Building Energy Codes -- At Risk of Being Oversimplified and Undervalued
Amendment Threatens Bipartisan Efficiency Progress
As the House Energy and Commerce Committee is set to approve its comprehensive energy bill (H.R. 8, the North American Energy Security and Infrastructure Act of 2015), a troubling amendment looms that would roll back the current building energy code development and adoption processes. Worse, it threatens the bipartisan progress made by Chairman Fred Upton (R-Mich.) and Ranking Member Frank Pallone (D-N.J.). One particularly controversial provision would impose an unnecessarily rigid and federally-mandated limit on the cost-effectiveness for common building energy efficiency improvements. As the Alliance’s fact sheet outlines, mandating a flawed and inappropriate metric like simple payback in building energy codes is just bad policy.
If an energy efficiency measure has an up-front cost of $1,000 and its installation will save $100 annually in utility costs, then its simple payback is 10 years ($1,000 ÷ $100 = 10). In other words, after 10 years, the money invested will be recovered when the project reaches its “break even” point. Intuitively, this seems reasonable. But it is an incomplete reflection of the real-world costs and benefits. What if the measure has a useful life of 30 years or more? Why ignore 20 additional years of savings, especially if a measure is built permanently into a home financed over a 30-year term?
Well, the answer is simple (pun intended) -- simple payback is as rigid as it is short-sighted. A simple payback reflects one's tolerance for the length of time until the “break even” point. There is no correct or optimal simple payback. It is not an objective or holistic valuation of an investment. One person's preference for a 10-year simple payback is no more or less justifiable than another's requirement to break even after three, five, or 20 years. Setting one for building energy codes is an unnecessary and arbitrary limit without much basis other than being easy to calculate.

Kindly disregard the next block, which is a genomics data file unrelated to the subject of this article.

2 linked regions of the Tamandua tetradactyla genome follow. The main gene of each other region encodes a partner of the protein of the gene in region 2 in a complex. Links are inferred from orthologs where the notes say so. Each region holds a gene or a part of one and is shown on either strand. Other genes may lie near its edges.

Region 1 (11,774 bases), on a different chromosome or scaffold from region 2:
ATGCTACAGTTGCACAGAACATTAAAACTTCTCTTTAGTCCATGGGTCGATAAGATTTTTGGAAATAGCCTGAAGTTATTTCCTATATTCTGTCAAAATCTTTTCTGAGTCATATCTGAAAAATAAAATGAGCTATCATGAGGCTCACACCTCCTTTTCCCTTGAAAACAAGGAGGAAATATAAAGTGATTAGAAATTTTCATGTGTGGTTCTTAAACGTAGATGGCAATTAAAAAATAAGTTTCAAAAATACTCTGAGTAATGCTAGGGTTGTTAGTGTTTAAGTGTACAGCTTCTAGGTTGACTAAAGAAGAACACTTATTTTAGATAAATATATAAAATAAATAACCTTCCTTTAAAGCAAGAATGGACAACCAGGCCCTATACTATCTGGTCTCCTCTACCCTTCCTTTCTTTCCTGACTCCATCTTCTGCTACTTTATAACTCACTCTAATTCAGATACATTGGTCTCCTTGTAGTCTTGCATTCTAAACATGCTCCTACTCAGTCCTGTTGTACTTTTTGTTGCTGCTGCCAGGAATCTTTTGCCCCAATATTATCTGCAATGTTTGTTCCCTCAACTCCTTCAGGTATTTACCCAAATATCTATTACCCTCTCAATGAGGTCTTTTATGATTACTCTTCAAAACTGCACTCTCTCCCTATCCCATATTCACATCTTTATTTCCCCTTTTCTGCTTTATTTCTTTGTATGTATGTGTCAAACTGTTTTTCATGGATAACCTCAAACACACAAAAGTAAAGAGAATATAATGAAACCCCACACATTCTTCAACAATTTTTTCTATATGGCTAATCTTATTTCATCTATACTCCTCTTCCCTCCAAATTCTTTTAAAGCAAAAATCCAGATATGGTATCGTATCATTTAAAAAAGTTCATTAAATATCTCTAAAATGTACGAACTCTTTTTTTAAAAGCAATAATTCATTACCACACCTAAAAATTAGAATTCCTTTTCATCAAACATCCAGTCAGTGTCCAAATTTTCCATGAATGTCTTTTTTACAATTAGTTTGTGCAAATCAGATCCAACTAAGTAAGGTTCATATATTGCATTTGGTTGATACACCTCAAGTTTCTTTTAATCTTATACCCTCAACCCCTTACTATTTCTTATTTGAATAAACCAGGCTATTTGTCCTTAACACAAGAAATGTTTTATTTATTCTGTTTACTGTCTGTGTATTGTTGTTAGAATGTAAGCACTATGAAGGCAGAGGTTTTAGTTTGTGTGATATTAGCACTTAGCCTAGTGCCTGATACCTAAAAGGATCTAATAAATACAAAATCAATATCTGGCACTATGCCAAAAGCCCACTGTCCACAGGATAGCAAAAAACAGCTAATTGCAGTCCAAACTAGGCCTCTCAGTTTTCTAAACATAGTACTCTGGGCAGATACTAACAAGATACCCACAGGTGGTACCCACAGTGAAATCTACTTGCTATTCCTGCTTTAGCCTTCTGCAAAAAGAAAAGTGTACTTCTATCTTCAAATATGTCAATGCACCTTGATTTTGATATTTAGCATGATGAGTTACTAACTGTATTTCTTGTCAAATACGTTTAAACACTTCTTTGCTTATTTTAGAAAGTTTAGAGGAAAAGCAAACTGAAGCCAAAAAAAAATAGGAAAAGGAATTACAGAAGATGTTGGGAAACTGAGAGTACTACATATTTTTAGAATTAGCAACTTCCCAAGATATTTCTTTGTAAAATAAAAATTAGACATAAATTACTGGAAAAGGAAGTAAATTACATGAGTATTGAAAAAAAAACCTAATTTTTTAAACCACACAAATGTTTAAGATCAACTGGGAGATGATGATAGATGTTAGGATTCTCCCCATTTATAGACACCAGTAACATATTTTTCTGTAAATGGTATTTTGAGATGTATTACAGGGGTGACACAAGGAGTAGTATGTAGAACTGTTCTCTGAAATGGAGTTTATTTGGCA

Another issue with simple payback arises when there is a cost of not making the investment. If homeowners do not make the investment in energy efficiency, they will pay one way or another: whether over the course of a mortgage for a more efficient house, or by buying more energy over that same period, often through higher and more volatile monthly energy bills. If more efficient choices in home construction are held to an arbitrary and inflexible simple payback, then it is only fair to calculate the amount of money homeowners will be spending over time on wasted energy.
Using simple payback to evaluate energy efficiency measures also pretends that investments are just basic cost-benefit calculations. Sure, energy efficiency results in monthly bill savings. But there are other benefits of insulated and properly sealed houses, like improved comfort. Furthermore, many investments are made to comply with codes without any consideration of simple payback. What is the simple payback of a sprinkler system? What is the simple payback of modern electrical wiring practices? Not everything can be easily reduced to simple division. It would be wrong to require an arbitrary and unreasonable bar for investments in energy efficiency, which are as fundamental and long-lasting as wall insulation.
An Existing Solution
Fortunately, a solution already exists to the problems cited by the amendment's advocates: the Sensible Accounting to Value Energy (SAVE) Act, which is included in S. 720. Rather than restrict building energy codes to an inflexible simple payback, the SAVE Act would ensure that energy efficiency is properly considered when homeowners are applying and qualifying for mortgages. The SAVE Act would also help ensure that additional up-front costs of energy efficiency are valued properly when a house is sold. Now that would be a good return on investment.